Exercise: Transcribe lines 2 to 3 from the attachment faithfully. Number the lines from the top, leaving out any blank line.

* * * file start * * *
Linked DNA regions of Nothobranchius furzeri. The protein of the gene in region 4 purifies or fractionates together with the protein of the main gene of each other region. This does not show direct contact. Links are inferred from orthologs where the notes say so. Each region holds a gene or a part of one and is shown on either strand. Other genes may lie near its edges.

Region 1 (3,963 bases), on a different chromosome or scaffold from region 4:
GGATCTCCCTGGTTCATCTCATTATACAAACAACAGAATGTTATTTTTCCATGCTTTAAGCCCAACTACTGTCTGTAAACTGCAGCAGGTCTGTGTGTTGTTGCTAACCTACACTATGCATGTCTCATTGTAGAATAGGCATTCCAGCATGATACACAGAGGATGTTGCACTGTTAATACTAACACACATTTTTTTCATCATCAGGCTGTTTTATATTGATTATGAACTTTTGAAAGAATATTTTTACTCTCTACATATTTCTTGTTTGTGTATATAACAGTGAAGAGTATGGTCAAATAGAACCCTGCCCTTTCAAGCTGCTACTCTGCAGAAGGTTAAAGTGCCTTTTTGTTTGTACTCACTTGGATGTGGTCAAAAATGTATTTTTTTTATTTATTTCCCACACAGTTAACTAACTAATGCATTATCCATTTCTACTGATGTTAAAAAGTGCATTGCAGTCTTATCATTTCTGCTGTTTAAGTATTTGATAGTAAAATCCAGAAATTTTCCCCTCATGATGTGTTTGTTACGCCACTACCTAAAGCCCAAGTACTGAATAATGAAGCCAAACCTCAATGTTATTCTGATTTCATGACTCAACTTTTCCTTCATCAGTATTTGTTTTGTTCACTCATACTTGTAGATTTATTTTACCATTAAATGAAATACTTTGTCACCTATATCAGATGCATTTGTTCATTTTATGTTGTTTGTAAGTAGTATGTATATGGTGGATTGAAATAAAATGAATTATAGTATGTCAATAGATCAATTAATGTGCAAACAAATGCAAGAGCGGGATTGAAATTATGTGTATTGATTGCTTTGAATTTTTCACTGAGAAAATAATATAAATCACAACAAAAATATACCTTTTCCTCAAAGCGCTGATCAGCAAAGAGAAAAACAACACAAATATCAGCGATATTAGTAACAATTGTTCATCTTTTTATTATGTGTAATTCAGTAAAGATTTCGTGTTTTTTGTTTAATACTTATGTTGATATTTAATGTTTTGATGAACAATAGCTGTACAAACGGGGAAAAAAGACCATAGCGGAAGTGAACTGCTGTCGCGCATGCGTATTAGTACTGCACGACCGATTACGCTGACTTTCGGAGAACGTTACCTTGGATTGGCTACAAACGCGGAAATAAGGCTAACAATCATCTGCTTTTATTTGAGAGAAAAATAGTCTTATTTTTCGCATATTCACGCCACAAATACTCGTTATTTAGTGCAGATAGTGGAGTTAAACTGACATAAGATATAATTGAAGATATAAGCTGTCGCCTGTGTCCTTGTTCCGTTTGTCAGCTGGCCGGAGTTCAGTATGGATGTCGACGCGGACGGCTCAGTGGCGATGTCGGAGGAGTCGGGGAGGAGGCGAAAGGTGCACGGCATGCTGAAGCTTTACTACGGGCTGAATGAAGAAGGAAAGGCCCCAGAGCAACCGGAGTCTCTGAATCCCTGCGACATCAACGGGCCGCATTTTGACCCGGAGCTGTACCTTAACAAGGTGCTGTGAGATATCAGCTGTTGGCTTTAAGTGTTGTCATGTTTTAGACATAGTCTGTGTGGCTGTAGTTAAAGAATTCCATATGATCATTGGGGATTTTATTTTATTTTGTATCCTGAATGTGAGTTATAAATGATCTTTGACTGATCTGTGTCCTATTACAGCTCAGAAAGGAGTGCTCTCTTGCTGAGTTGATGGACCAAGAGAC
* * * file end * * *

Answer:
Region 1 (3,963 bases), on a different chromosome or scaffold from region 4:
GGATCTCCCTGGTTCATCTCATTATACAAACAACAGAATGTTATTTTTCCATGCTTTAAGCCCAACTACTGTCTGTAAACTGCAGCAGGTCTGTGTGTTGTTGCTAACCTACACTATGCATGTCTCATTGTAGAATAGGCATTCCAGCATGATACACAGAGGATGTTGCACTGTTAATACTAACACACATTTTTTTCATCATCAGGCTGTTTTATATTGATTATGAACTTTTGAAAGAATATTTTTACTCTCTACATATTTCTTGTTTGTGTATATAACAGTGAAGAGTATGGTCAAATAGAACCCTGCCCTTTCAAGCTGCTACTCTGCAGAAGGTTAAAGTGCCTTTTTGTTTGTACTCACTTGGATGTGGTCAAAAATGTATTTTTTTTATTTATTTCCCACACAGTTAACTAACTAATGCATTATCCATTTCTACTGATGTTAAAAAGTGCATTGCAGTCTTATCATTTCTGCTGTTTAAGTATTTGATAGTAAAATCCAGAAATTTTCCCCTCATGATGTGTTTGTTACGCCACTACCTAAAGCCCAAGTACTGAATAATGAAGCCAAACCTCAATGTTATTCTGATTTCATGACTCAACTTTTCCTTCATCAGTATTTGTTTTGTTCACTCATACTTGTAGATTTATTTTACCATTAAATGAAATACTTTGTCACCTATATCAGATGCATTTGTTCATTTTATGTTGTTTGTAAGTAGTATGTATATGGTGGATTGAAATAAAATGAATTATAGTATGTCAATAGATCAATTAATGTGCAAACAAATGCAAGAGCGGGATTGAAATTATGTGTATTGATTGCTTTGAATTTTTCACTGAGAAAATAATATAAATCACAACAAAAATATACCTTTTCCTCAAAGCGCTGATCAGCAAAGAGAAAAACAACACAAATATCAGCGATATTAGTAACAATTGTTCATCTTTTTATTATGTGTAATTCAGTAAAGATTTCGTGTTTTTTGTTTAATACTTATGTTGATATTTAATGTTTTGATGAACAATAGCTGTACAAACGGGGAAAAAAGACCATAGCGGAAGTGAACTGCTGTCGCGCATGCGTATTAGTACTGCACGACCGATTACGCTGACTTTCGGAGAACGTTACCTTGGATTGGCTACAAACGCGGAAATAAGGCTAACAATCATCTGCTTTTATTTGAGAGAAAAATAGTCTTATTTTTCGCATATTCACGCCACAAATACTCGTTATTTAGTGCAGATAGTGGAGTTAAACTGACATAAGATATAATTGAAGATATAAGCTGTCGCCTGTGTCCTTGTTCCGTTTGTCAGCTGGCCGGAGTTCAGTATGGATGTCGACGCGGACGGCTCAGTGGCGATGTCGGAGGAGTCGGGGAGGAGGCGAAAGGTGCACGGCATGCTGAAGCTTTACTACGGGCTGAATGAAGAAGGAAAGGCCCCAGAGCAACCGGAGTCTCTGAATCCCTGCGACATCAACGGGCCGCATTTTGACCCGGAGCTGTACCTTAACAAGGTGCTGTGAGATATCAGCTGTTGGCTTTAAGTGTTGTCATGTTTTAGACATAGTCTGTGTGGCTGTAGTTAAAGAATTCCATATGATCATTGGGGATTTTATTTTATTTTGTATCCTGAATGTGAGTTATAAATGATCTTTGACTGATCTGTGTCCTATTACAGCTCAGAAAGGAGTGCTCTCTTGCTGAGTTGATGGACCAAGAGAC